Throughout Brexit, there have been two apparently fixed points on the EU side of the negotiations. The first was their remarkable cohesion, in the face of a deeply divided British political class, and the second was their solidarity with Dublin.

As this Government’s efforts to negotiate Brexit reach their apparent nadir, it is worth paying attention to the other side of the table and noting that something appears to have shifted this week, at least with regards to the former point.

The apparent willingness of certain EU leaders to go for ‘no deal’, rather than endlessly indulging Parliament with a series of extensions in which it can continue to vote down the Withdrawal Agreement, seems to contradict the Union’s policy of catering to the particular needs of the Republic of Ireland.

Whilst the EU is perfectly willing to roll out the high-minded rhetoric about the vital importance of an invisible border whilst attempting to persuade the UK to adopt the backstop, it seems improbable that they would content to allow unregulated goods to flood into the Single Market through Northern Ireland in the event of no-deal.

 

Source: Would the EU abandon Varadkar? Perhaps. But it’s not at all likely. | Conservative Home

Ireland wants hundreds of millions in EU aid to mitigate damage of no-deal Brexit : The Telegraph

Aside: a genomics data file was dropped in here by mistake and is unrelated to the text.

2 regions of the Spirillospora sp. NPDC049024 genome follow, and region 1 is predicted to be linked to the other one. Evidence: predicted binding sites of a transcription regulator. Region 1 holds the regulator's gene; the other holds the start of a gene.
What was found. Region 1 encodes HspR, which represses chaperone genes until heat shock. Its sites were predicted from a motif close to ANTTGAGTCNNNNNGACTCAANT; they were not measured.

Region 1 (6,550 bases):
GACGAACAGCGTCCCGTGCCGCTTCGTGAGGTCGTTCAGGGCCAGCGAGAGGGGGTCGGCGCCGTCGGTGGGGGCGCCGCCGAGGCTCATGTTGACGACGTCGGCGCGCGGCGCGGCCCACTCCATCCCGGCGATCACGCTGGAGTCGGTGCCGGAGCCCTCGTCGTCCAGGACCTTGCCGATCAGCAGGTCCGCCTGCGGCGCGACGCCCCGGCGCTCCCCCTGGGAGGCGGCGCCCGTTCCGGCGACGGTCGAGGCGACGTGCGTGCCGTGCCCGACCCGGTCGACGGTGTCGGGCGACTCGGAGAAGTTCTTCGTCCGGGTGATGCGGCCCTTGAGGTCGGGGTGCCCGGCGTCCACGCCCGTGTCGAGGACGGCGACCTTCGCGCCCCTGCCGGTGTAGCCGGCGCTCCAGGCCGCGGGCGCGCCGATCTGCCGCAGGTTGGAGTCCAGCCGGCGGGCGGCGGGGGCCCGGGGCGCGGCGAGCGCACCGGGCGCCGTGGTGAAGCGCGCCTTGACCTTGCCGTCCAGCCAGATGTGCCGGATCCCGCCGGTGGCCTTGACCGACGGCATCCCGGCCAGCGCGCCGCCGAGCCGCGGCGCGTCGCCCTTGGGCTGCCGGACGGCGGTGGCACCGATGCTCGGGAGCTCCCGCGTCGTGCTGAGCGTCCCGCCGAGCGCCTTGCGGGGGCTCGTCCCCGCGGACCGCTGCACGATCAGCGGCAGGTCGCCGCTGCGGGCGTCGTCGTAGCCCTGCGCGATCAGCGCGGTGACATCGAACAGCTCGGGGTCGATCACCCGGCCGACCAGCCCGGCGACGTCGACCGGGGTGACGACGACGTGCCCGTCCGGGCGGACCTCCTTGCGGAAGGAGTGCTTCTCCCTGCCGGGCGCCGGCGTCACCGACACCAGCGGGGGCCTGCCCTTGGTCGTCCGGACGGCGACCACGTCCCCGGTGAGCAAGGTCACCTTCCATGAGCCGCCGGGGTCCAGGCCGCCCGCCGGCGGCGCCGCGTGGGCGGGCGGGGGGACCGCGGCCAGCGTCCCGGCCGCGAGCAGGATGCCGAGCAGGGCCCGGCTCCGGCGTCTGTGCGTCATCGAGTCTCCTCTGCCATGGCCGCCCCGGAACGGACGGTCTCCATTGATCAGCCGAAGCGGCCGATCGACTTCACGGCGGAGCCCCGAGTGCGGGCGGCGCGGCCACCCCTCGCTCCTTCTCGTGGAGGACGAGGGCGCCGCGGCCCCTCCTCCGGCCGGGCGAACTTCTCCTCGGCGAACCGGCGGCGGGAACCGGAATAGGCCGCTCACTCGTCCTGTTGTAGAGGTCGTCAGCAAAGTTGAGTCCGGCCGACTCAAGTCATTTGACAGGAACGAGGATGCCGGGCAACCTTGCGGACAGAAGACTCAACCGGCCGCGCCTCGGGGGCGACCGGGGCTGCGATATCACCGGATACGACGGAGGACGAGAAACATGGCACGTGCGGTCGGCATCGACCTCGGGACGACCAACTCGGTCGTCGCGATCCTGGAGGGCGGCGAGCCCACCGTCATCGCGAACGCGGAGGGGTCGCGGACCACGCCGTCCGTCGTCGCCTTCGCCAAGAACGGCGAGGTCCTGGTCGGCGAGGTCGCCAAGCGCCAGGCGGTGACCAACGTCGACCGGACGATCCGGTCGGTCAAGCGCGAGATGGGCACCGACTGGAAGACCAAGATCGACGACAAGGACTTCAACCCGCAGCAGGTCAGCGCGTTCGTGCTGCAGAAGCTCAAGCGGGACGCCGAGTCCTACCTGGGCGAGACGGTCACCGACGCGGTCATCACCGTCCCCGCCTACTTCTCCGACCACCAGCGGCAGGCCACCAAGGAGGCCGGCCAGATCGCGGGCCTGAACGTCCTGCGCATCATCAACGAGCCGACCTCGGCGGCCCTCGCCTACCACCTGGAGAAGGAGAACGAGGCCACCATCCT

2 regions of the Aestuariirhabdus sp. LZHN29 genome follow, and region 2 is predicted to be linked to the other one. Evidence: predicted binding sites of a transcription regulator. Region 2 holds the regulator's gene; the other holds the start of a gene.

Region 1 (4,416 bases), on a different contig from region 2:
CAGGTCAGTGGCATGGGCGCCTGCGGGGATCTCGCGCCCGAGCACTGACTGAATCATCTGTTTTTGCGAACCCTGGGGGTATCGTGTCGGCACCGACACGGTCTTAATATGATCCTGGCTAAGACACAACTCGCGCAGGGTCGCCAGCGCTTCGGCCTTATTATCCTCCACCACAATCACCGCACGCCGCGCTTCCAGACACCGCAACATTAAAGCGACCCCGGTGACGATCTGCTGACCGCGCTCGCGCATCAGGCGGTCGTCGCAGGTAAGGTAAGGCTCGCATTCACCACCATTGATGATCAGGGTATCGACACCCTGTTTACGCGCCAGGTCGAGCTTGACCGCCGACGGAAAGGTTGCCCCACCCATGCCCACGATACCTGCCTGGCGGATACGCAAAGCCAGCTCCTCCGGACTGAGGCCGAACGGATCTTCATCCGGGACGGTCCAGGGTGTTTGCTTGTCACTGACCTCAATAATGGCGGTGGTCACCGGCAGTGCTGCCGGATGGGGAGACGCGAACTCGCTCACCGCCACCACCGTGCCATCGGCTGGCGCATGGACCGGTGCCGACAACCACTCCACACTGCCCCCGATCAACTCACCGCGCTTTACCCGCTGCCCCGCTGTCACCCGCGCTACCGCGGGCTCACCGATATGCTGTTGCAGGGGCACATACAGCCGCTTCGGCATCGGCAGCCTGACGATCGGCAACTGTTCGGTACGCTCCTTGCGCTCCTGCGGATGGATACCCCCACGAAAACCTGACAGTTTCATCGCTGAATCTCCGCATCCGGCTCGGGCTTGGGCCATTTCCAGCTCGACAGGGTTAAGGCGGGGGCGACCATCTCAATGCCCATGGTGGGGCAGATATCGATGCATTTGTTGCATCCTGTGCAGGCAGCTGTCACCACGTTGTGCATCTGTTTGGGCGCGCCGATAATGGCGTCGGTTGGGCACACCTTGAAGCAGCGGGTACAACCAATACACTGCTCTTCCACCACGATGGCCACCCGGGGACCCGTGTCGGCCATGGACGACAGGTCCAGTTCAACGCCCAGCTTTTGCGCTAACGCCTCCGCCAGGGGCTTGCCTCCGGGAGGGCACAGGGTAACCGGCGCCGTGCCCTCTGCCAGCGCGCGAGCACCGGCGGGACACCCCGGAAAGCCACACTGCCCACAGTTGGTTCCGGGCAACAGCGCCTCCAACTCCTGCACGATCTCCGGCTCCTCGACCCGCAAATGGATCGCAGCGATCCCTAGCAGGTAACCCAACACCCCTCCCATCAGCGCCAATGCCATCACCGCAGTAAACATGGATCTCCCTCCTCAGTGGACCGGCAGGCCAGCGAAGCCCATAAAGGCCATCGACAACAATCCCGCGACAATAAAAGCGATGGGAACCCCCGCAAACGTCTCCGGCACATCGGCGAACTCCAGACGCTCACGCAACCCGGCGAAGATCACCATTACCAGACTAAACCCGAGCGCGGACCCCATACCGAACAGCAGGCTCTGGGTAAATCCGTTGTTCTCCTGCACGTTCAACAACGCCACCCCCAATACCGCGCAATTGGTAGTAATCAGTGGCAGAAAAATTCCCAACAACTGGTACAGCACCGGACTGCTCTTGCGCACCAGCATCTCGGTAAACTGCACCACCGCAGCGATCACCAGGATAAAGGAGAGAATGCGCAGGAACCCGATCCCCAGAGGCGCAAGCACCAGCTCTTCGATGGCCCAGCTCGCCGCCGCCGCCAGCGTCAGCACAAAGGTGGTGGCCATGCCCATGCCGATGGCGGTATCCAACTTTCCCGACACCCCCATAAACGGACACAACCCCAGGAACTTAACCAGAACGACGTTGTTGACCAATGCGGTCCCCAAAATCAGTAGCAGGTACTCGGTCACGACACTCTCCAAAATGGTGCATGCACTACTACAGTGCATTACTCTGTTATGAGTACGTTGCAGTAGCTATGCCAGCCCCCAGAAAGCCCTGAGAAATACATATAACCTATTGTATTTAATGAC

The Irish government will demand hundreds of millions of euros in emergency aid from Brussels if there is a no-deal Brexit.

Dublin has told European Commission officials it will apply for the cash to mitigate the impact of no deal on its beef, dairy and fishing sectors, the Irish Independent reported on Thursday.

“You’re looking at hundreds of millions here. Between the beef industry and the fishing industry we’re talking mega-money,” said Michael Creed, the agriculture minister.

Mr Creed told the Irish independent that drops in the value of sterling because of uncertainty around Brexit had hit the Irish food sector, which is highly dependent on the British market.

“A hard Brexit would make that look like a teddy bears’ picnic,” he said.

Ireland is the EU country apart from the UK which is most exposed to the economic risk of a no-deal Brexit. Britain takes half of annual Irish beef exports and 80,000 tonnes of cheddar a year, and one-third of the fish in value terms caught by Irish boats comes from UK waters.

The EU is infamous for its Common Agricultural Policy, a complex and inefficient web of agricultural subsidies and grants, which is worth billions of euros every year. It also has funds to aid the agricultural sector in emergency situations, which it has deployed in the past.

 

Source: Ireland wants hundreds of millions in EU aid to mitigate damage of no-deal Brexit : The Telegraph